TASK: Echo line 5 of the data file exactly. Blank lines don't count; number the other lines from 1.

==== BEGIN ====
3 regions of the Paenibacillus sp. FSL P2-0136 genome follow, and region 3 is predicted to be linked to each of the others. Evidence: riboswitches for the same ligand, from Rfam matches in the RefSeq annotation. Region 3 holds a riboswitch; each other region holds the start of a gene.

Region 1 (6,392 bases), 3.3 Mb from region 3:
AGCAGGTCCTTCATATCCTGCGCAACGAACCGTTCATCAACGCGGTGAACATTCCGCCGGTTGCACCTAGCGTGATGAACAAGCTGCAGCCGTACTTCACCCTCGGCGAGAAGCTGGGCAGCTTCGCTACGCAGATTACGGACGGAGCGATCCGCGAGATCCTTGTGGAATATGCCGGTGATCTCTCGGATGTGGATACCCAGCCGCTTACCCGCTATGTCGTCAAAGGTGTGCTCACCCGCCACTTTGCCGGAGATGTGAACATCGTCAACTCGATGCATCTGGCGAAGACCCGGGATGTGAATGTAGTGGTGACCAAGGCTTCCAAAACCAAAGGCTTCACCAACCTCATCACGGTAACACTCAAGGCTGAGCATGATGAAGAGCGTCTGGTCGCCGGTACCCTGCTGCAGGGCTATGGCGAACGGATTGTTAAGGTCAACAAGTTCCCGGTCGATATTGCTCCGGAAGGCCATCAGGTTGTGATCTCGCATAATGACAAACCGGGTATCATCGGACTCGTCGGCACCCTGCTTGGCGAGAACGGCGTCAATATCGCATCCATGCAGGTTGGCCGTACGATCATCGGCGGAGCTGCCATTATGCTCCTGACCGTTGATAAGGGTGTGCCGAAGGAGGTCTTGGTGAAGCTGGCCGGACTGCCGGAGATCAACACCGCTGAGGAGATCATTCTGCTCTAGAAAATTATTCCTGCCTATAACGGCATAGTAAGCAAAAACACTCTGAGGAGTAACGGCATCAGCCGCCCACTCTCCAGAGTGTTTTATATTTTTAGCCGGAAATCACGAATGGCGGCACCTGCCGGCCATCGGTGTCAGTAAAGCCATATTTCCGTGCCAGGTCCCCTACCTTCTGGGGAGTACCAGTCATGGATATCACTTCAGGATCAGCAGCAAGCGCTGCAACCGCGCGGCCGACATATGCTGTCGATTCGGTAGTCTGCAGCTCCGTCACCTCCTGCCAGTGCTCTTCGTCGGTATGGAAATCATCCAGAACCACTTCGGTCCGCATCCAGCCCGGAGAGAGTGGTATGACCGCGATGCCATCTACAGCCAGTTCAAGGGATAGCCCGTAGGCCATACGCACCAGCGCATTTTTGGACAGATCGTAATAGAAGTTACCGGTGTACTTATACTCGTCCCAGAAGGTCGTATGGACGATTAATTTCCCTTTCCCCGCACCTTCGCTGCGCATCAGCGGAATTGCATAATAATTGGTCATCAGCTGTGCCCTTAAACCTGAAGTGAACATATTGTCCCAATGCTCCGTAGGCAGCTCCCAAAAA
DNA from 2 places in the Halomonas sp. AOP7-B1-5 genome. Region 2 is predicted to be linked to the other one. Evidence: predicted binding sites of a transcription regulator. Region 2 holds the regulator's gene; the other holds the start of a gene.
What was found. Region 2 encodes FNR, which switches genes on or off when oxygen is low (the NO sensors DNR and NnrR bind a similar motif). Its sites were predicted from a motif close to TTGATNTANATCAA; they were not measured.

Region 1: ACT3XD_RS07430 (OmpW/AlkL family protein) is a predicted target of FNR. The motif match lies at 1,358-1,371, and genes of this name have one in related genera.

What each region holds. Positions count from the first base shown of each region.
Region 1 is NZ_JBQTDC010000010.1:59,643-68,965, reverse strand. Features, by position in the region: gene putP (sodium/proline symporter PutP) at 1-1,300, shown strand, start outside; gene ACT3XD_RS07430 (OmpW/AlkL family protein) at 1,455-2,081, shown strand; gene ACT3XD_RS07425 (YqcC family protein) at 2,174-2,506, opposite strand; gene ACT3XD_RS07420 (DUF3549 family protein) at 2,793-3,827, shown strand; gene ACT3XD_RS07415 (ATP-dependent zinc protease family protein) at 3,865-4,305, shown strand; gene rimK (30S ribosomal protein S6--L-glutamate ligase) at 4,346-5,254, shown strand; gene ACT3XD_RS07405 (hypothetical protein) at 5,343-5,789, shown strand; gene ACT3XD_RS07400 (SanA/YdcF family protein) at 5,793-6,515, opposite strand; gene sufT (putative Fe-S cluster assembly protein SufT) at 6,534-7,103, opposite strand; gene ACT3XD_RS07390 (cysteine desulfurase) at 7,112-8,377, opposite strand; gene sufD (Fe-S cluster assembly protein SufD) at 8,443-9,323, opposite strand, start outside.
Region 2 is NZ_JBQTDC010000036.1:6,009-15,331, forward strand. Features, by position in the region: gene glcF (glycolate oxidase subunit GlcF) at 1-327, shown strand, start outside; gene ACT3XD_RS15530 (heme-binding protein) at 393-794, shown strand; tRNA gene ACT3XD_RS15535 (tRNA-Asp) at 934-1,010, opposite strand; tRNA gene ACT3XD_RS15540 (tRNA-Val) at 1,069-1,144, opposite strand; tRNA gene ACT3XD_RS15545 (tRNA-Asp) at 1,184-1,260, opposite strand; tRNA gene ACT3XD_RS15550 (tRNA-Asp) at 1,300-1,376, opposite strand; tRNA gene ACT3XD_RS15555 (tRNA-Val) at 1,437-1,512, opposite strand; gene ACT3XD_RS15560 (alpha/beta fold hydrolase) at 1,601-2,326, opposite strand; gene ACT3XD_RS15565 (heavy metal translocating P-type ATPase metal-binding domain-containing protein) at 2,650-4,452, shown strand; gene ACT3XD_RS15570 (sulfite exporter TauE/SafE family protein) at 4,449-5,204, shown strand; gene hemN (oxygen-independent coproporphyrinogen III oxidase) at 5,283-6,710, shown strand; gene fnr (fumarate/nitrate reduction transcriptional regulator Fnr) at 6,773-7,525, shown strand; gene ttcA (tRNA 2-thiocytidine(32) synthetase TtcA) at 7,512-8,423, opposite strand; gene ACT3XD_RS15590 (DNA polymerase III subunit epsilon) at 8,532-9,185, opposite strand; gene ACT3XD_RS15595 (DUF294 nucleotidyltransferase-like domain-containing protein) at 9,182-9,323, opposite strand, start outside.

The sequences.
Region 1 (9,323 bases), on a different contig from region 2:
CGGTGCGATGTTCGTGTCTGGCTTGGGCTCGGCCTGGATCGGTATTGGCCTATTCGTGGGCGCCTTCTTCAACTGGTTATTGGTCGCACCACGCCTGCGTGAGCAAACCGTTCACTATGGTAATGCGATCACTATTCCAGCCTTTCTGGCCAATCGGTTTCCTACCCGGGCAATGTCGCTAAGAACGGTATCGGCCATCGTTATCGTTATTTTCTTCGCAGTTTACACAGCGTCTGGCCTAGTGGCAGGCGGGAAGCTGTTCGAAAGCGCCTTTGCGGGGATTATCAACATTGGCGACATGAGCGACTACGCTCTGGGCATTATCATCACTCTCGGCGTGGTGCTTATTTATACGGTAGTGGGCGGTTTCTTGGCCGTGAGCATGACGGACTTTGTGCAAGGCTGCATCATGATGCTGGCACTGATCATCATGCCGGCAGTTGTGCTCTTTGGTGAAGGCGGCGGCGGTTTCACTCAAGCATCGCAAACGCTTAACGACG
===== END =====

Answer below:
What was found. Region 2 encodes FNR, which switches genes on or off when oxygen is low (the NO sensors DNR and NnrR bind a similar motif). Its sites were predicted from a motif close to TTGATNTANATCAA; they were not measured.